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Article
October 27, 1989

The Biologic Possibility of HIV Transmission During Passionate Kissing

Author Affiliations

Pharmaceutical Manufacturers Association Washington, DC

Pharmaceutical Manufacturers Association Washington, DC

JAMA. 1989;262(16):2231. doi:10.1001/jama.1989.03430160048020
Abstract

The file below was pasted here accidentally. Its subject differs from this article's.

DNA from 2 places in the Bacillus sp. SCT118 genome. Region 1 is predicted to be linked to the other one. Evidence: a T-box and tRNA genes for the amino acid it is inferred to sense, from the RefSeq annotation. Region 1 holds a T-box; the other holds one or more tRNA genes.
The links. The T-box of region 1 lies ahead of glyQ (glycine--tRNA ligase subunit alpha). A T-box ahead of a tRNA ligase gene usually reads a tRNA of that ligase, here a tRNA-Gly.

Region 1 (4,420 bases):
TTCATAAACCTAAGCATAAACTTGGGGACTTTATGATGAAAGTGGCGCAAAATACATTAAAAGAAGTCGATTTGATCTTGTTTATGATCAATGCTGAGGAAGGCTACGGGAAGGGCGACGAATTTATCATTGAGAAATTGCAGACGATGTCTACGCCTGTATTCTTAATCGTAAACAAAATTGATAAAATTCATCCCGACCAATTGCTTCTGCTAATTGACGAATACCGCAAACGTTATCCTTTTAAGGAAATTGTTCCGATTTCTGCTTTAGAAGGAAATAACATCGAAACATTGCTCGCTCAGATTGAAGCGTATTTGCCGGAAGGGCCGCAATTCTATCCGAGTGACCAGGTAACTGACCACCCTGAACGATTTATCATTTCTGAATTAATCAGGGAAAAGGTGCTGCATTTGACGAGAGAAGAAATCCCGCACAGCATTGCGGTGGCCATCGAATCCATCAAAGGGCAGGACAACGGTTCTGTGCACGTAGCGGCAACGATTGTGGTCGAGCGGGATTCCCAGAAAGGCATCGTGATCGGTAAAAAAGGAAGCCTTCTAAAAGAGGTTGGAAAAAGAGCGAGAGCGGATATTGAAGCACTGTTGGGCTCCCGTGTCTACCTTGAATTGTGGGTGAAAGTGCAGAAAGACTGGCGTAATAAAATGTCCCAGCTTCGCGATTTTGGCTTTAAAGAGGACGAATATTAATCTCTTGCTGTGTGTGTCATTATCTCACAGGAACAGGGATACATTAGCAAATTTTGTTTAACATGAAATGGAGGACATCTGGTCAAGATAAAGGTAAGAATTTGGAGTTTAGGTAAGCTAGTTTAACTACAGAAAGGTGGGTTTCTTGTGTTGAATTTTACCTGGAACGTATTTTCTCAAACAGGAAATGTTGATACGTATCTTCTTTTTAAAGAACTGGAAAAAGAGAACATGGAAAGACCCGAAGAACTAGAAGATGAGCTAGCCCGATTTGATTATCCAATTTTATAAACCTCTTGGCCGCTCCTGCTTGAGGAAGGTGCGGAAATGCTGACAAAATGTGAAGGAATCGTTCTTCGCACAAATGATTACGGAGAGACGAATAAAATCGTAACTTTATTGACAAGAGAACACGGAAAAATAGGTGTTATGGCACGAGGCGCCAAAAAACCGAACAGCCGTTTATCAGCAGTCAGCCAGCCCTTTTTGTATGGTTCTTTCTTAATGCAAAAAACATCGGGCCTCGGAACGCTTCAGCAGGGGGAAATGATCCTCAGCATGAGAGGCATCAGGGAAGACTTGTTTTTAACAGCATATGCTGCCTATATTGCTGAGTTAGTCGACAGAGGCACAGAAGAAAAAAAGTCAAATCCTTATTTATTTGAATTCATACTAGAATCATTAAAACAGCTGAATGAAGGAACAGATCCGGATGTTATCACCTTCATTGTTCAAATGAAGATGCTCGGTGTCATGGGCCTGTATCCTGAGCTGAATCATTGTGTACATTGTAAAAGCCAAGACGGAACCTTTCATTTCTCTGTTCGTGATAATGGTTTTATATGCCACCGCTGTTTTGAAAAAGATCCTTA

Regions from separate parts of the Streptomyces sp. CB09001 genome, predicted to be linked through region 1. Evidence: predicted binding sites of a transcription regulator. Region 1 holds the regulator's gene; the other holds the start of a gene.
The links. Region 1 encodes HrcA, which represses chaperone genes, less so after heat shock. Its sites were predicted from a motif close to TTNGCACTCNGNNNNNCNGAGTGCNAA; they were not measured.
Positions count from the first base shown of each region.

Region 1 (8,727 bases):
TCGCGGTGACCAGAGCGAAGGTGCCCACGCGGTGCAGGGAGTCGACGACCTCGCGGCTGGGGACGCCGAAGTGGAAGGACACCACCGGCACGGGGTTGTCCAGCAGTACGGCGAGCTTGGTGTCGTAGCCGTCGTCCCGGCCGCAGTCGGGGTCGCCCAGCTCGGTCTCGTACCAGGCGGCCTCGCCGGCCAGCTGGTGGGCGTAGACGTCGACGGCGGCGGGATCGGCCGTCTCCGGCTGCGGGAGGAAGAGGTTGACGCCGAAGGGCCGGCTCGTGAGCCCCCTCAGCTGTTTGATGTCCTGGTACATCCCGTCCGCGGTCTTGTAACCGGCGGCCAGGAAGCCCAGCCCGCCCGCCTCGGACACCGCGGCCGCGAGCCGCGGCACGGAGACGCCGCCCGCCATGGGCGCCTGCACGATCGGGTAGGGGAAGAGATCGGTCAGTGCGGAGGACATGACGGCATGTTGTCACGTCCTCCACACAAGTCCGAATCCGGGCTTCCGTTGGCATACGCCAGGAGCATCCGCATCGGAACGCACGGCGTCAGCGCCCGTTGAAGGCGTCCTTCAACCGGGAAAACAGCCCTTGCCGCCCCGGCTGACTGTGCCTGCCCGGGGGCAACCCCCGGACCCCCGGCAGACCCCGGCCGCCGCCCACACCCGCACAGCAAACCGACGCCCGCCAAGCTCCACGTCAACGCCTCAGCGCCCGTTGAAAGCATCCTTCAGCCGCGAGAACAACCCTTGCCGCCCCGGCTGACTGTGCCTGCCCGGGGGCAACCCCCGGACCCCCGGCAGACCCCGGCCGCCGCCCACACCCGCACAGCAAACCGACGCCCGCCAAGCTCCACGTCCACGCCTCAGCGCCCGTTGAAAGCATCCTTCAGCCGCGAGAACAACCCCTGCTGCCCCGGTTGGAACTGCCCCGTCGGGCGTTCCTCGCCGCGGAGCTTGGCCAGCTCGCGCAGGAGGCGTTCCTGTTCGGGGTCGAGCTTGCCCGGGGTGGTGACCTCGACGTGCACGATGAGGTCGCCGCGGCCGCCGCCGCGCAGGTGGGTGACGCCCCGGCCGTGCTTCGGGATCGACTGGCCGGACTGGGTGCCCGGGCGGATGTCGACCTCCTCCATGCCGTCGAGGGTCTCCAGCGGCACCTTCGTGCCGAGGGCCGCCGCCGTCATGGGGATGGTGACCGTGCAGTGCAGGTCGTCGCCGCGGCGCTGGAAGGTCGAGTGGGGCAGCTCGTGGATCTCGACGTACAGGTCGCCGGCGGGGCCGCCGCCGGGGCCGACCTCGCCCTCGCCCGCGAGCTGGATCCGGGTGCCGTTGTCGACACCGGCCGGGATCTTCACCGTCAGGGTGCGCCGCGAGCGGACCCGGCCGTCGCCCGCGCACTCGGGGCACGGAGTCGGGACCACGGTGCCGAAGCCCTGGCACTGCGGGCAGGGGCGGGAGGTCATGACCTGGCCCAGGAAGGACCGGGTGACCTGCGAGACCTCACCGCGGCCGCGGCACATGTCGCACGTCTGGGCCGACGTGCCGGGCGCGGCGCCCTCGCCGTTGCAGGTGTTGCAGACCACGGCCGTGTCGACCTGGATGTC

To the Editor.—  Piazza et al1 recently presented evidence that microlesions of the oral mucosa occur during passionate kissing and that small amounts of blood could be found in saliva. They then suggested that because of the presence of blood in saliva after passionate kissing, human immunodeficiency virus (HIV) may be transmitted by the oral route and that kissing should not be considered safe.In contrast to those conclusions, there is considerable evidence pointing toward an extremely low probability that passionate kissing contributes significantly to new HIV infections. Perhaps the most compelling fact is that the risk of infection has been consistently less than 1% in follow-up studies of health care workers who were exposed to the blood of HIV-infected persons through accidental needle sticks.2 Since the risk of transmitting HIV through small amounts of blood by the direct parenteral route is so low, one would assume an

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